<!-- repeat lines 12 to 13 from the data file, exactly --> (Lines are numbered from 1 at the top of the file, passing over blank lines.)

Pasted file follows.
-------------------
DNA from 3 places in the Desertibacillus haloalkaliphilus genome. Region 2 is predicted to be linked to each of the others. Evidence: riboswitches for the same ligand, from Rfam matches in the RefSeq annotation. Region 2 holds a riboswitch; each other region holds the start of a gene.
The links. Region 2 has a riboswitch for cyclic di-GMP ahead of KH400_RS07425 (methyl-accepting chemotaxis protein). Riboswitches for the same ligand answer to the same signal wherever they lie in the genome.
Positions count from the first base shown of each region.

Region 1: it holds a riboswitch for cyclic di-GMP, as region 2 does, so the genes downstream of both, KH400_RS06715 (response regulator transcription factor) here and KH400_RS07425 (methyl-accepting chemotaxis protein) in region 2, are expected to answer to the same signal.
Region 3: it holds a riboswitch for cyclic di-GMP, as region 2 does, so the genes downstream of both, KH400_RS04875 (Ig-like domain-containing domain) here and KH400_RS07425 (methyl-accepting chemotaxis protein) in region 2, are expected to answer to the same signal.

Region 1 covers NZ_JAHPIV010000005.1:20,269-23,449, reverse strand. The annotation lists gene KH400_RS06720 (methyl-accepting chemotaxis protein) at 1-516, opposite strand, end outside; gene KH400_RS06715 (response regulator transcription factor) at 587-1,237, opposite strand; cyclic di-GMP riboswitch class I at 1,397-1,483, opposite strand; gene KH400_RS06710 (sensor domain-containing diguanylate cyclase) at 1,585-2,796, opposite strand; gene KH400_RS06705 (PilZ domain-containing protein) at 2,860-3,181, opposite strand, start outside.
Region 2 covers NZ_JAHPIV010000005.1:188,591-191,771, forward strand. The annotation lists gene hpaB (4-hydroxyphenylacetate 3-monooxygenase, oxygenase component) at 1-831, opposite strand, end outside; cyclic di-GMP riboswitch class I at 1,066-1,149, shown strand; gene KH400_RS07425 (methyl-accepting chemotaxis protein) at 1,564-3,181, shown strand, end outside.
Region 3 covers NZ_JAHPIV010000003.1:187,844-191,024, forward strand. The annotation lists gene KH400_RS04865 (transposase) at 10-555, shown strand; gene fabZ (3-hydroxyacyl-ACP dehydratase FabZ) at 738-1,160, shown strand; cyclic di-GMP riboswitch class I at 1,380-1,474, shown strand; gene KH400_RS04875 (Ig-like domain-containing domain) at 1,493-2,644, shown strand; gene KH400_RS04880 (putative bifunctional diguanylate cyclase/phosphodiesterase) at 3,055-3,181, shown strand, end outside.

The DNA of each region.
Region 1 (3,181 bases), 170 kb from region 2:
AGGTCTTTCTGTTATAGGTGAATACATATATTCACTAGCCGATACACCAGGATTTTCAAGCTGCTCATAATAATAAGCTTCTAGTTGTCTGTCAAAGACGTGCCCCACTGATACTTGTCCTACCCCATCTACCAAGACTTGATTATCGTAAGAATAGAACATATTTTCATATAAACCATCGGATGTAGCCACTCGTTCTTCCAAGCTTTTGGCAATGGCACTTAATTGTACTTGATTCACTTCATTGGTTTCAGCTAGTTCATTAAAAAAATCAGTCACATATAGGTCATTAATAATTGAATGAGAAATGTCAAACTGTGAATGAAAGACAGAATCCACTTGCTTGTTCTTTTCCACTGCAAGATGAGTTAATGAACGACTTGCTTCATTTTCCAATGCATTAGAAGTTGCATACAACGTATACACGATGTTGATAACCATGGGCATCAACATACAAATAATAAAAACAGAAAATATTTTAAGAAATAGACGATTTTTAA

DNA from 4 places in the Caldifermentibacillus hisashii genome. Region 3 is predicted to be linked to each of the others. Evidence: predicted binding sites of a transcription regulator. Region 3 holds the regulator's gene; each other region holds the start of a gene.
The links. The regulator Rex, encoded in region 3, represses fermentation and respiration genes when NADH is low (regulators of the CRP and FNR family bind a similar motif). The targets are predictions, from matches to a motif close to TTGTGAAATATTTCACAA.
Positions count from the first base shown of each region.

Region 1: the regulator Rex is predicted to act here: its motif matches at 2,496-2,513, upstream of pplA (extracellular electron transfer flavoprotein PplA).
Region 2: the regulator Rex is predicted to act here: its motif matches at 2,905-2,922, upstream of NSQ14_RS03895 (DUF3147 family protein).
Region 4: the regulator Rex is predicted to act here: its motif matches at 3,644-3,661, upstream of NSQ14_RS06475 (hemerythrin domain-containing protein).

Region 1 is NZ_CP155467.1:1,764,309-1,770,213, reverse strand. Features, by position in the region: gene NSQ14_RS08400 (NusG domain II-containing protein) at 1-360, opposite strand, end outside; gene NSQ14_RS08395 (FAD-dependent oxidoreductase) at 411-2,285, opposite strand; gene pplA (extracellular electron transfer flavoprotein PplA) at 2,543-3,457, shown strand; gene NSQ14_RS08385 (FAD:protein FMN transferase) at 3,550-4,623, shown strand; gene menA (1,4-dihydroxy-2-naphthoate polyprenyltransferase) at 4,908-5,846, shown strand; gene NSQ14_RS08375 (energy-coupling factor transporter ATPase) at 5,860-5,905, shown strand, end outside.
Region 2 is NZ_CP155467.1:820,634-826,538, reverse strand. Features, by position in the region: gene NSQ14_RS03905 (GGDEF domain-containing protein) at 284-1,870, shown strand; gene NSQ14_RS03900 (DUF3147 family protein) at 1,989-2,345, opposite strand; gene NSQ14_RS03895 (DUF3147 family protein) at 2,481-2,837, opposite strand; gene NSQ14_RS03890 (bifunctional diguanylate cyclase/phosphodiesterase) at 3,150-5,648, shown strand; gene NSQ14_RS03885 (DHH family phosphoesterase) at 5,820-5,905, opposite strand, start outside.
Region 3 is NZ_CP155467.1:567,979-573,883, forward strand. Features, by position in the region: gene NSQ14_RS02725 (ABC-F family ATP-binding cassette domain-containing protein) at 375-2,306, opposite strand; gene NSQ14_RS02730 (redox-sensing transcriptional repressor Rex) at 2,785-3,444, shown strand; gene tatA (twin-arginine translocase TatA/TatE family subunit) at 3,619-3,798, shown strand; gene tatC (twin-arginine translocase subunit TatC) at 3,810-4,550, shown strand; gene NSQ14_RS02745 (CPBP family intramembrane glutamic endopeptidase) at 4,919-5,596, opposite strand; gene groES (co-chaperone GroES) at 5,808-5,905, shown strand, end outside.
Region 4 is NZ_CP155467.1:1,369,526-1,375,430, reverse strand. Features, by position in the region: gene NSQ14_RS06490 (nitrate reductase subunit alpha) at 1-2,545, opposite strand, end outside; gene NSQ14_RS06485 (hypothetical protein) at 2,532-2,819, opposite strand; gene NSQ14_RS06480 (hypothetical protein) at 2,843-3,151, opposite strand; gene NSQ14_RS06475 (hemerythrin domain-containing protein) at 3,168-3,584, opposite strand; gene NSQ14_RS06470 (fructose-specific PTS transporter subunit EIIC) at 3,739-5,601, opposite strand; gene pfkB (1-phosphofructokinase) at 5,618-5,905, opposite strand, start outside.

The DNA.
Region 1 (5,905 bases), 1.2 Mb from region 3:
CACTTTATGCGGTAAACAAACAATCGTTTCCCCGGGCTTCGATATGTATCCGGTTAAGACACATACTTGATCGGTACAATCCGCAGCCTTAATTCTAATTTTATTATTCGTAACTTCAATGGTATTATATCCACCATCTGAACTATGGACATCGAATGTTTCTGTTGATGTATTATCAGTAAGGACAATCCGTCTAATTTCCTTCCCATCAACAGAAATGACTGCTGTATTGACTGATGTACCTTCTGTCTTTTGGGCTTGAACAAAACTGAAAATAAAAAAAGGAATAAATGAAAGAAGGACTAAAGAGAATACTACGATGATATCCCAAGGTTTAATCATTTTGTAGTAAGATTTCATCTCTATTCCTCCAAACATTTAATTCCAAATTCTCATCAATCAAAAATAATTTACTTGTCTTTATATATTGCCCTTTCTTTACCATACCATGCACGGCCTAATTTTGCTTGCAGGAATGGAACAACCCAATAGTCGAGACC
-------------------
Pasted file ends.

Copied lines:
DNA from 4 places in the Caldifermentibacillus hisashii genome. Region 3 is predicted to be linked to each of the others. Evidence: predicted binding sites of a transcription regulator. Region 3 holds the regulator's gene; each other region holds the start of a gene.
The links. The regulator Rex, encoded in region 3, represses fermentation and respiration genes when NADH is low (regulators of the CRP and FNR family bind a similar motif). The targets are predictions, from matches to a motif close to TTGTGAAATATTTCACAA.